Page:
Jewish law is opposed to permanent tattoos, especially if voluntarily put on the body by a person, because it recalls both idolatry and pagan mourning practices. The main source is from Leviticus 19:28 ” You shall not make gashes in your flesh for the dead or incise marks on yourselves; I am the Lord.” The discussion in the Talmud is around whether or not these tattoos included the name of pagan gods or of the Deity. Later the legal codes brought up the argument that tattoos go against the principle that humans are created in the image of God and that our bodies are a gift from God to be treated with the utmost respect; furthermore, during the Holocaust, the Nazis forcibly tattooed Jews with numbers on their arms – and this, too, has only added to the distaste for tattoos among Jews today.  The only leniency is that it is permissible to have tattoos for medical procedures or other life-saving reasons. Impermanent tattoos, like those used by children, are permitted, but parents are encouraged to explain that this is only BECAUSE they are temporary and used for fun.  Also those with permanent tattoos are not excluded from participating in the synagogue nor are they to be buried in a separate section of the cemetery as often is assumed.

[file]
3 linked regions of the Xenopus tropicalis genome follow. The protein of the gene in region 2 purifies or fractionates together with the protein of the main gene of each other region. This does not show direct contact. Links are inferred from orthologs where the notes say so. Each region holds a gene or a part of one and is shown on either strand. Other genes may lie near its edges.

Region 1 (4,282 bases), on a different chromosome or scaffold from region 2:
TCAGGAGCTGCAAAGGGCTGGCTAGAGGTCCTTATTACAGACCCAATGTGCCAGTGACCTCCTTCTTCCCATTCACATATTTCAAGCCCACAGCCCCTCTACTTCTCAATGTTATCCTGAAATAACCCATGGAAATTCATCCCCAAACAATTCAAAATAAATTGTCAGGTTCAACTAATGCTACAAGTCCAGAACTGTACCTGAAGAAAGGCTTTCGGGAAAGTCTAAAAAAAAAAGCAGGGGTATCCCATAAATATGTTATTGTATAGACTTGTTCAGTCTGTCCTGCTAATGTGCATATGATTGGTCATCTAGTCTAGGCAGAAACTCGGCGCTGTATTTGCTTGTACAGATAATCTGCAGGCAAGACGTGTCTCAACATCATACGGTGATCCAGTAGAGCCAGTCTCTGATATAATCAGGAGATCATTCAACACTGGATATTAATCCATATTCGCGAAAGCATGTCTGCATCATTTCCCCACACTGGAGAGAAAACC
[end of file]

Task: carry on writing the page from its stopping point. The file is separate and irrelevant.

Tattoos – A Muslim Perspective

Thank you to Victor Begg

There are differences of opinion among Muslims on the topic of tattoos.

The majority of Muslims consider permanent tattoos against Prophetic tradition, based on a saying hadith of the Prophet Muhammad. One would need to study the background of this tradition in order to evaluate its relevance to tattooing today.

According to a prominent Shia Imam in Metro-Detroit, “if it doesn’t hurt the person causing physical damage to one’s body, then no problem’. Shia school of thought is thus more open towards tattoos.

The Islamic scholars and individuals who believe all permanent tattooing is disallowed base their arguments on:

·         Tattooing is considered “mutilating” the body, modifying God’s creation.

·         Causing unnecessary pain, and possibility of infection.

·         Covering the natural state of the skin, thus changing it.